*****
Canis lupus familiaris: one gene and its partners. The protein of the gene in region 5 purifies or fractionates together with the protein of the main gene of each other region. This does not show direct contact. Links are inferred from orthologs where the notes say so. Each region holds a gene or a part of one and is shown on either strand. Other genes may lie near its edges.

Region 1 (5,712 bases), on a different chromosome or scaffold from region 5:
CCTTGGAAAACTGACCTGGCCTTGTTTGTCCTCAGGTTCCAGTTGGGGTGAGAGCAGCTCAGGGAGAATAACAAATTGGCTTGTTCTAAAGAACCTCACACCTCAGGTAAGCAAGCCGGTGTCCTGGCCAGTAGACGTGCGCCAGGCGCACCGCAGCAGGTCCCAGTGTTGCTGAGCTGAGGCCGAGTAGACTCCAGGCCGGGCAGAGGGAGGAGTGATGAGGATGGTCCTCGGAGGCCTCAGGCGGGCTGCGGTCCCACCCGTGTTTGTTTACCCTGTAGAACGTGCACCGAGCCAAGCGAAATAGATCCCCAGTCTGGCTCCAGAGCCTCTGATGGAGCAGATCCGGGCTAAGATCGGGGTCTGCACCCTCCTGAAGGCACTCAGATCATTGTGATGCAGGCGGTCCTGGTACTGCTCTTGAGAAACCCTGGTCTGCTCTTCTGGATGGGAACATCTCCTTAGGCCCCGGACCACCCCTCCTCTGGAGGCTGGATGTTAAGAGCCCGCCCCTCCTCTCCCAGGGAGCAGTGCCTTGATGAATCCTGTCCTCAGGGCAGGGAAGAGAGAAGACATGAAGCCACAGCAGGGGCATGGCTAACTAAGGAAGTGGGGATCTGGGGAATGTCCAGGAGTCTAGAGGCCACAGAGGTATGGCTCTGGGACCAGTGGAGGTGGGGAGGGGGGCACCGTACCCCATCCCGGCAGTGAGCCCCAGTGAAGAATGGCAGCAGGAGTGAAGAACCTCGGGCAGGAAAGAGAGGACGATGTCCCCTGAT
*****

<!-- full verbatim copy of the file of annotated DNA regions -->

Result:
Canis lupus familiaris: one gene and its partners. The protein of the gene in region 5 purifies or fractionates together with the protein of the main gene of each other region. This does not show direct contact. Links are inferred from orthologs where the notes say so. Each region holds a gene or a part of one and is shown on either strand. Other genes may lie near its edges.

Region 1 (5,712 bases), on a different chromosome or scaffold from region 5:
CCTTGGAAAACTGACCTGGCCTTGTTTGTCCTCAGGTTCCAGTTGGGGTGAGAGCAGCTCAGGGAGAATAACAAATTGGCTTGTTCTAAAGAACCTCACACCTCAGGTAAGCAAGCCGGTGTCCTGGCCAGTAGACGTGCGCCAGGCGCACCGCAGCAGGTCCCAGTGTTGCTGAGCTGAGGCCGAGTAGACTCCAGGCCGGGCAGAGGGAGGAGTGATGAGGATGGTCCTCGGAGGCCTCAGGCGGGCTGCGGTCCCACCCGTGTTTGTTTACCCTGTAGAACGTGCACCGAGCCAAGCGAAATAGATCCCCAGTCTGGCTCCAGAGCCTCTGATGGAGCAGATCCGGGCTAAGATCGGGGTCTGCACCCTCCTGAAGGCACTCAGATCATTGTGATGCAGGCGGTCCTGGTACTGCTCTTGAGAAACCCTGGTCTGCTCTTCTGGATGGGAACATCTCCTTAGGCCCCGGACCACCCCTCCTCTGGAGGCTGGATGTTAAGAGCCCGCCCCTCCTCTCCCAGGGAGCAGTGCCTTGATGAATCCTGTCCTCAGGGCAGGGAAGAGAGAAGACATGAAGCCACAGCAGGGGCATGGCTAACTAAGGAAGTGGGGATCTGGGGAATGTCCAGGAGTCTAGAGGCCACAGAGGTATGGCTCTGGGACCAGTGGAGGTGGGGAGGGGGGCACCGTACCCCATCCCGGCAGTGAGCCCCAGTGAAGAATGGCAGCAGGAGTGAAGAACCTCGGGCAGGAAAGAGAGGACGATGTCCCCTGAT